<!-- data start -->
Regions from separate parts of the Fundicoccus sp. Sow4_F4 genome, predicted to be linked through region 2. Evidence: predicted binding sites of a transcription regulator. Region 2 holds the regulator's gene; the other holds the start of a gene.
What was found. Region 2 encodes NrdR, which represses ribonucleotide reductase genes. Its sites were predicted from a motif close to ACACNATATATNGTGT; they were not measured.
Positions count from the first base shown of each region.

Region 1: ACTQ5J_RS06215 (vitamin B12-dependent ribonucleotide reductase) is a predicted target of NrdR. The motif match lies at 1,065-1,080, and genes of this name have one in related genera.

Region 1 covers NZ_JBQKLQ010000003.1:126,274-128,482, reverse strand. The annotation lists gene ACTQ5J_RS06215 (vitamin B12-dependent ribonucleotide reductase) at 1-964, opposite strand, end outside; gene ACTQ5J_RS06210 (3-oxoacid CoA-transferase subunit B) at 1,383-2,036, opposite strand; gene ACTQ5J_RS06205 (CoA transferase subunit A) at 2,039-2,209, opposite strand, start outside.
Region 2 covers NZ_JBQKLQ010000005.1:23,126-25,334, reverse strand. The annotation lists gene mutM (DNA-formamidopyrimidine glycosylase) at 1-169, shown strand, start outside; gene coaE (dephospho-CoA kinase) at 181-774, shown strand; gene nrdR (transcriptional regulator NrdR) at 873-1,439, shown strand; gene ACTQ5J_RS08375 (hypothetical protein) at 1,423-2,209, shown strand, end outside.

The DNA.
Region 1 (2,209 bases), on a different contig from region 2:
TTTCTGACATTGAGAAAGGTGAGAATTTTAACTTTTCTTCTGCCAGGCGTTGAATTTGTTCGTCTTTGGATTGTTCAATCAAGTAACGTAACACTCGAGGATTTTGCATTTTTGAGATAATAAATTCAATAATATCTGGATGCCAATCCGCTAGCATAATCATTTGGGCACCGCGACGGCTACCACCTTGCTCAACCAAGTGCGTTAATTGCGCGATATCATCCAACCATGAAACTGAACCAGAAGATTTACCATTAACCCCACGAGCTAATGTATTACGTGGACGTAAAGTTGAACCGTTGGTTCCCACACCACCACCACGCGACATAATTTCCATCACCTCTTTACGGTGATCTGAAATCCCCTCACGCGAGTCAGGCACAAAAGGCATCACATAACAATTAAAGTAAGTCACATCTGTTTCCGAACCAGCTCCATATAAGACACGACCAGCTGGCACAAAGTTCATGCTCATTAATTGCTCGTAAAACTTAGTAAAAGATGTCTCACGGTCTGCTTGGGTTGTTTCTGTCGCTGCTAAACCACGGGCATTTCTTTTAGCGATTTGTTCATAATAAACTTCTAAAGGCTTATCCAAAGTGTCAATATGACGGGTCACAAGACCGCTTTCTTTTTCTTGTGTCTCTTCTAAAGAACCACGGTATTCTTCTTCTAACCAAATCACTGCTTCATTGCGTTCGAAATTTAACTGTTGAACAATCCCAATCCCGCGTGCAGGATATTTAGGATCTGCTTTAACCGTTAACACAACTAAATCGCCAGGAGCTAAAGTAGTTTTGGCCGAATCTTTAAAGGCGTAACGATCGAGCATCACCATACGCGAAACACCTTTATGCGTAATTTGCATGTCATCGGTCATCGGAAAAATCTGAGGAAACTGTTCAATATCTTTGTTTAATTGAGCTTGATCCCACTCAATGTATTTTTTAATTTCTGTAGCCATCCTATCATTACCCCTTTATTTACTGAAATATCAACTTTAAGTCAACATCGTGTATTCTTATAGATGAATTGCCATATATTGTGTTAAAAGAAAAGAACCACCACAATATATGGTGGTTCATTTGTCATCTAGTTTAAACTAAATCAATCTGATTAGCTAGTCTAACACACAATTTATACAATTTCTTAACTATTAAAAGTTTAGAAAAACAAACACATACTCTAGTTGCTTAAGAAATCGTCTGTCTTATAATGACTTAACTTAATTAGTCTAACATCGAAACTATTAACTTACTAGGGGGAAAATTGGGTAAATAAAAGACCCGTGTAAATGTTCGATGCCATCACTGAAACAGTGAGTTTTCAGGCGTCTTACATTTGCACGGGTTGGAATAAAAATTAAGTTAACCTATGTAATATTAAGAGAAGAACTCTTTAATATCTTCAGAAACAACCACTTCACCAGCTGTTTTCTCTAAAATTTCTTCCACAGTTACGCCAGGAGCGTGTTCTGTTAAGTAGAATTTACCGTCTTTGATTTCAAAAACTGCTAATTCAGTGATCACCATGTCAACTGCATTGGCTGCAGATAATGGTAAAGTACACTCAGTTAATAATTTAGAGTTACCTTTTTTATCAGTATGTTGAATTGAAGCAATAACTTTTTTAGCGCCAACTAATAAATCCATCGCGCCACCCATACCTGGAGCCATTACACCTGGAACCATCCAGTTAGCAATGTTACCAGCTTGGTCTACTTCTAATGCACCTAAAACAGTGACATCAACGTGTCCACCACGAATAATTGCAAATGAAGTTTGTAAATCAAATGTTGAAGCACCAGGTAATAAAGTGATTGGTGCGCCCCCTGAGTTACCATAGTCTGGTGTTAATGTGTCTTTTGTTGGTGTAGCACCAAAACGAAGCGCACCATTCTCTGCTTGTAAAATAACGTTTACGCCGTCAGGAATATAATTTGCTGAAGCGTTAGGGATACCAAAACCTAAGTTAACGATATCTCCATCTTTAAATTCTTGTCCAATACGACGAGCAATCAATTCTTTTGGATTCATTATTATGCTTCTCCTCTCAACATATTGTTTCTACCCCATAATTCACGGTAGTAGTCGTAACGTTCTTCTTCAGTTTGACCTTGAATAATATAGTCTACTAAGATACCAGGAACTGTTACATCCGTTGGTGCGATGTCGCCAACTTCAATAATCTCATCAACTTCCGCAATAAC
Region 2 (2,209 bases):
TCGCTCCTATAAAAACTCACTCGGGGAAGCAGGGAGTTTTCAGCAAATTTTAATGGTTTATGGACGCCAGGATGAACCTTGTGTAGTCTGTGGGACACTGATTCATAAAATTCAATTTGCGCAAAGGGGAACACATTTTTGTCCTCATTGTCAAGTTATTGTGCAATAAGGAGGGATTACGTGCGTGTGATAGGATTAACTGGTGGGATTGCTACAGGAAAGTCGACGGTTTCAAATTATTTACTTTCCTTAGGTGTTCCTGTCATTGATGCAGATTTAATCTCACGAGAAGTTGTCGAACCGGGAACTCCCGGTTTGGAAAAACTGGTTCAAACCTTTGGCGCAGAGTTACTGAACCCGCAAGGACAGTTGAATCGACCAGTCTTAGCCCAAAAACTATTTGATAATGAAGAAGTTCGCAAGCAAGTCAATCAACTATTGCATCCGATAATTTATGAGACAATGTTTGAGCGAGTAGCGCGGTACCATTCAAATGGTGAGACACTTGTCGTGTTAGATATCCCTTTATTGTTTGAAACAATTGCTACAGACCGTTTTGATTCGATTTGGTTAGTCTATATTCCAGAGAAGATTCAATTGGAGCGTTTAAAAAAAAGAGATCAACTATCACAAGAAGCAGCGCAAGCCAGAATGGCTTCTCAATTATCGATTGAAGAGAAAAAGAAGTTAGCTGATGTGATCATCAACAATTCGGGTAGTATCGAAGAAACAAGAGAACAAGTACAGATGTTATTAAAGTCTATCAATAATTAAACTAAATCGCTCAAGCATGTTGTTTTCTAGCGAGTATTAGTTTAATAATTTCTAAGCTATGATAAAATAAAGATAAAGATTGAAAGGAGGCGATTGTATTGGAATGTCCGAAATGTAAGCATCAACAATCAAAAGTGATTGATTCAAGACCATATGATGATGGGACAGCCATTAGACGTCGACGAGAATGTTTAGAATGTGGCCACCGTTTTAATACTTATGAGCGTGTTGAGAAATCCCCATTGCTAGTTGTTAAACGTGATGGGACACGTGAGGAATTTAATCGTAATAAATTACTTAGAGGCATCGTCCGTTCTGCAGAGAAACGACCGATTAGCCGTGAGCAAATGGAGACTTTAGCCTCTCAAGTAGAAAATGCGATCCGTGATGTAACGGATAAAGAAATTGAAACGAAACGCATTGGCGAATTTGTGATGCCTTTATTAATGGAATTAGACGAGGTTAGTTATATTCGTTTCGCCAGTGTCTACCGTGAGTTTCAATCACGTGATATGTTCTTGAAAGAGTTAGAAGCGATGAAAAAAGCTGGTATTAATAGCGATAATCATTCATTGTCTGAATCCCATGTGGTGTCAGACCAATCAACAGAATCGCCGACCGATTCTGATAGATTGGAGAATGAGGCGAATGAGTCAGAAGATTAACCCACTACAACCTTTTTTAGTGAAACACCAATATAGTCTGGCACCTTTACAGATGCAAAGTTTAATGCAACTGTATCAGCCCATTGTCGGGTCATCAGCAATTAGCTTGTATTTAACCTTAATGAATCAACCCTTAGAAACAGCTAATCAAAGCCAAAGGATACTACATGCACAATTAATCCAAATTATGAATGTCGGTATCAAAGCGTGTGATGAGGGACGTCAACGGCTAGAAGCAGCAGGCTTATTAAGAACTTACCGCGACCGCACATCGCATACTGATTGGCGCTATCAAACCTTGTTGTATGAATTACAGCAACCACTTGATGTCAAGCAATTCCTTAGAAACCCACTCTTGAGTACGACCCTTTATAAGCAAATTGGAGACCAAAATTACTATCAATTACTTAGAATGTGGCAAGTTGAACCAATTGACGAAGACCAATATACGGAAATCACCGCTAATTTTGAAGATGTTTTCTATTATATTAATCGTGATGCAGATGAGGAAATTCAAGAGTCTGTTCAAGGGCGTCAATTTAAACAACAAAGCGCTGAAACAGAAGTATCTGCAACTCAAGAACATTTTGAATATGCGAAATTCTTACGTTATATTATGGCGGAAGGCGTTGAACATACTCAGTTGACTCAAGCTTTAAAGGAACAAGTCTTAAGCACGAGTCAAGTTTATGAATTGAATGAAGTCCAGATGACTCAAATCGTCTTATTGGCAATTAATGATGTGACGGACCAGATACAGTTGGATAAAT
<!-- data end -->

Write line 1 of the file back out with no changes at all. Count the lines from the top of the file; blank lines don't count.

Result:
Regions from separate parts of the Fundicoccus sp. Sow4_F4 genome, predicted to be linked through region 2. Evidence: predicted binding sites of a transcription regulator. Region 2 holds the regulator's gene; the other holds the start of a gene.